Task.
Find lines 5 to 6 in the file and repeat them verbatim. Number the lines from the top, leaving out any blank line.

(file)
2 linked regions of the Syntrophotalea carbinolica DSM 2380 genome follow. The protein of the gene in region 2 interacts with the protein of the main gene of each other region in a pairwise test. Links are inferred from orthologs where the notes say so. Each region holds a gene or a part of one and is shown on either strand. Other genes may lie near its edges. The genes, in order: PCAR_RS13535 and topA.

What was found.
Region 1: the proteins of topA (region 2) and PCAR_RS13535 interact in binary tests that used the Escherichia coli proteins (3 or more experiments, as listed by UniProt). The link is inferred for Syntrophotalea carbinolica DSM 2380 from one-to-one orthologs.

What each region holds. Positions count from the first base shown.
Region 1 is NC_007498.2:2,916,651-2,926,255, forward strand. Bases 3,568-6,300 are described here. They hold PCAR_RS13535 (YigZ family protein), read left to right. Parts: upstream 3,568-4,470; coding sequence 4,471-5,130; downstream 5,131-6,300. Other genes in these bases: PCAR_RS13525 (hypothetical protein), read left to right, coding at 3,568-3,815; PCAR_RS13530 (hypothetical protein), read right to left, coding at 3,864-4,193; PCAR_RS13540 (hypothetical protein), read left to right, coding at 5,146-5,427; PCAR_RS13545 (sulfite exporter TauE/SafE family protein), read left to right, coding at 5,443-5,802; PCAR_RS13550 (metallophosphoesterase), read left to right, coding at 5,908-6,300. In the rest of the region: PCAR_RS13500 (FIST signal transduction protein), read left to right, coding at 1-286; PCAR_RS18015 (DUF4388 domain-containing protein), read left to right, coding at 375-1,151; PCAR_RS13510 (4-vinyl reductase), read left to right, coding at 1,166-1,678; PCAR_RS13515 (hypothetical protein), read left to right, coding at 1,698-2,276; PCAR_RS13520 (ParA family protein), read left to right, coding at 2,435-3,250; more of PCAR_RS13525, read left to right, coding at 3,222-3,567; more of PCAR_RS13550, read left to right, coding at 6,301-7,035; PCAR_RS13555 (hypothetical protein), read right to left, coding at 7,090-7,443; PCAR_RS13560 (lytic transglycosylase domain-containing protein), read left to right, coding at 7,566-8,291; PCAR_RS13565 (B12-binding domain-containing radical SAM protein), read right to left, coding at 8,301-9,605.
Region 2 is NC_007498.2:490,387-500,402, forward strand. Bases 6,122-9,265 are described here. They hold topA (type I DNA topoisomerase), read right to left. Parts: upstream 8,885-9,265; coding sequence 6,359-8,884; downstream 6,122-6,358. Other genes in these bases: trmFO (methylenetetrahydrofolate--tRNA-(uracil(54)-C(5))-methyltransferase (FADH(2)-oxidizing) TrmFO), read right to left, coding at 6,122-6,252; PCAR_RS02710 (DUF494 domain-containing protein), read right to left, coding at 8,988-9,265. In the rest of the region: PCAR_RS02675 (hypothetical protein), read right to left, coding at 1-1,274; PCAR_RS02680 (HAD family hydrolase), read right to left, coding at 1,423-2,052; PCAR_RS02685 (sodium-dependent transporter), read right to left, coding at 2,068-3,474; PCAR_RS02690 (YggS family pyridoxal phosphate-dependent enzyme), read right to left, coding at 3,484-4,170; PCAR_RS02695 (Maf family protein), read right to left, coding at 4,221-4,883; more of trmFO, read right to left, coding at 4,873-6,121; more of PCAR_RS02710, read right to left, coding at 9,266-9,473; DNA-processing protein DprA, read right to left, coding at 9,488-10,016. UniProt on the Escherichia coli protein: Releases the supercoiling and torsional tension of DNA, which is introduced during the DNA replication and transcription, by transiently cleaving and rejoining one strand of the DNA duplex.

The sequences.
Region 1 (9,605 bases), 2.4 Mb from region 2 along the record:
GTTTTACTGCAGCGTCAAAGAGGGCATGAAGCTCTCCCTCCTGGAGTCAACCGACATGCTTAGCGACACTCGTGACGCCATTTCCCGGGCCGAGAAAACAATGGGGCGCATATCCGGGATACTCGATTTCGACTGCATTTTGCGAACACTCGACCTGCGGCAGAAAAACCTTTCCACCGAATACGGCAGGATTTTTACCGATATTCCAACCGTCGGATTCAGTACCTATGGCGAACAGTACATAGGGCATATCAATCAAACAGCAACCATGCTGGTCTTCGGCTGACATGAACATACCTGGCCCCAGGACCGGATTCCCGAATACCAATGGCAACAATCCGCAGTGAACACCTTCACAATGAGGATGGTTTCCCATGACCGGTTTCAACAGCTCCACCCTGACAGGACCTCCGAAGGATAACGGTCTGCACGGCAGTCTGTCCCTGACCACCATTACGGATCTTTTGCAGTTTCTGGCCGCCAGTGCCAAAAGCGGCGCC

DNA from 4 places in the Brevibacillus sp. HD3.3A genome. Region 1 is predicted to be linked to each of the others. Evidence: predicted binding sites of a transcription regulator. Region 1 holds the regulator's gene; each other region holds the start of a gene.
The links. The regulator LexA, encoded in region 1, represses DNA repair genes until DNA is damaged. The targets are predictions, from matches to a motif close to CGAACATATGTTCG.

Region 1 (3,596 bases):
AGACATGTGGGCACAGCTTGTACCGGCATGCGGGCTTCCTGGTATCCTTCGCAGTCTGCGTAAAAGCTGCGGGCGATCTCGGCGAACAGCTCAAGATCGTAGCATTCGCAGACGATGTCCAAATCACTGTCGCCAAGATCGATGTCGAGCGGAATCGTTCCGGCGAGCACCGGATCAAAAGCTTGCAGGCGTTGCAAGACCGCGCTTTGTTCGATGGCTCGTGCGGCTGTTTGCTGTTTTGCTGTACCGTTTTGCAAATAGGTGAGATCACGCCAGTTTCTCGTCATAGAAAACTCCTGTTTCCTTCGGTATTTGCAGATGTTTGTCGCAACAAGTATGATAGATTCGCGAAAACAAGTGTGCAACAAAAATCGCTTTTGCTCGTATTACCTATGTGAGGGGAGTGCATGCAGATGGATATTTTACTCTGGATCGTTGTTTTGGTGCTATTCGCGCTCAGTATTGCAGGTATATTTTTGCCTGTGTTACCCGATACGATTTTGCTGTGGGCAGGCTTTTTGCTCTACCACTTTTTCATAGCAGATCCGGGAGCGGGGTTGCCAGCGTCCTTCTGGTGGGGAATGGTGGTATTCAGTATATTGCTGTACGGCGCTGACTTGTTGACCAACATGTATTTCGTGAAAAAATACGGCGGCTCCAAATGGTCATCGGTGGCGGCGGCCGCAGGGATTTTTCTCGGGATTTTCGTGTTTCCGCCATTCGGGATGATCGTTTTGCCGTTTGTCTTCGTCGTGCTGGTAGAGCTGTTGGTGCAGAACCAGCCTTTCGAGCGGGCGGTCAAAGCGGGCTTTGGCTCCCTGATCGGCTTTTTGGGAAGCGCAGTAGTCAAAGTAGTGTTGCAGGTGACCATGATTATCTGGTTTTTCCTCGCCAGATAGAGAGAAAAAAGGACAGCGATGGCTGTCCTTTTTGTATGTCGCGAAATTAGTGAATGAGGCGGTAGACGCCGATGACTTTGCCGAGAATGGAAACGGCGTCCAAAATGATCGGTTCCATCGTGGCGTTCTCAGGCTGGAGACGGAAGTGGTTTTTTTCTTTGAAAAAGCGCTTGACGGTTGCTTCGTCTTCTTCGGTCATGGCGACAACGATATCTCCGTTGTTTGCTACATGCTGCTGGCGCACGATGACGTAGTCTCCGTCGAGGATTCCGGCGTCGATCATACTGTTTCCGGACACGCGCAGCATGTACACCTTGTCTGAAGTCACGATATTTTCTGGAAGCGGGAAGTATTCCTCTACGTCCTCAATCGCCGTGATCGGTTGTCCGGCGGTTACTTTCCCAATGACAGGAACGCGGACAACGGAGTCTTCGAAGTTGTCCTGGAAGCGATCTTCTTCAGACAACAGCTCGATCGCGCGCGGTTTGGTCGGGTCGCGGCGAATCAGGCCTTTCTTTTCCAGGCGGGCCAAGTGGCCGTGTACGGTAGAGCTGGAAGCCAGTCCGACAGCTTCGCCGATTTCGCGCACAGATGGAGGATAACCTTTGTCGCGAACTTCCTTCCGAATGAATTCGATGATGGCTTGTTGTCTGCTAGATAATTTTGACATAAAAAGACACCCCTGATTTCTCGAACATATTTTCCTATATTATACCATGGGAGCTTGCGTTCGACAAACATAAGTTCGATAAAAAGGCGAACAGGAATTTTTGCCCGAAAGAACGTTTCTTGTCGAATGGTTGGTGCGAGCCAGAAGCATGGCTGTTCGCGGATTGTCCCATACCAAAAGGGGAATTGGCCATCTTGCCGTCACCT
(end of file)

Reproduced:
Region 1 is NC_007498.2:2,916,651-2,926,255, forward strand. Bases 3,568-6,300 are described here. They hold PCAR_RS13535 (YigZ family protein), read left to right. Parts: upstream 3,568-4,470; coding sequence 4,471-5,130; downstream 5,131-6,300. Other genes in these bases: PCAR_RS13525 (hypothetical protein), read left to right, coding at 3,568-3,815; PCAR_RS13530 (hypothetical protein), read right to left, coding at 3,864-4,193; PCAR_RS13540 (hypothetical protein), read left to right, coding at 5,146-5,427; PCAR_RS13545 (sulfite exporter TauE/SafE family protein), read left to right, coding at 5,443-5,802; PCAR_RS13550 (metallophosphoesterase), read left to right, coding at 5,908-6,300. In the rest of the region: PCAR_RS13500 (FIST signal transduction protein), read left to right, coding at 1-286; PCAR_RS18015 (DUF4388 domain-containing protein), read left to right, coding at 375-1,151; PCAR_RS13510 (4-vinyl reductase), read left to right, coding at 1,166-1,678; PCAR_RS13515 (hypothetical protein), read left to right, coding at 1,698-2,276; PCAR_RS13520 (ParA family protein), read left to right, coding at 2,435-3,250; more of PCAR_RS13525, read left to right, coding at 3,222-3,567; more of PCAR_RS13550, read left to right, coding at 6,301-7,035; PCAR_RS13555 (hypothetical protein), read right to left, coding at 7,090-7,443; PCAR_RS13560 (lytic transglycosylase domain-containing protein), read left to right, coding at 7,566-8,291; PCAR_RS13565 (B12-binding domain-containing radical SAM protein), read right to left, coding at 8,301-9,605.
Region 2 is NC_007498.2:490,387-500,402, forward strand. Bases 6,122-9,265 are described here. They hold topA (type I DNA topoisomerase), read right to left. Parts: upstream 8,885-9,265; coding sequence 6,359-8,884; downstream 6,122-6,358. Other genes in these bases: trmFO (methylenetetrahydrofolate--tRNA-(uracil(54)-C(5))-methyltransferase (FADH(2)-oxidizing) TrmFO), read right to left, coding at 6,122-6,252; PCAR_RS02710 (DUF494 domain-containing protein), read right to left, coding at 8,988-9,265. In the rest of the region: PCAR_RS02675 (hypothetical protein), read right to left, coding at 1-1,274; PCAR_RS02680 (HAD family hydrolase), read right to left, coding at 1,423-2,052; PCAR_RS02685 (sodium-dependent transporter), read right to left, coding at 2,068-3,474; PCAR_RS02690 (YggS family pyridoxal phosphate-dependent enzyme), read right to left, coding at 3,484-4,170; PCAR_RS02695 (Maf family protein), read right to left, coding at 4,221-4,883; more of trmFO, read right to left, coding at 4,873-6,121; more of PCAR_RS02710, read right to left, coding at 9,266-9,473; DNA-processing protein DprA, read right to left, coding at 9,488-10,016. UniProt on the Escherichia coli protein: Releases the supercoiling and torsional tension of DNA, which is introduced during the DNA replication and transcription, by transiently cleaving and rejoining one strand of the DNA duplex.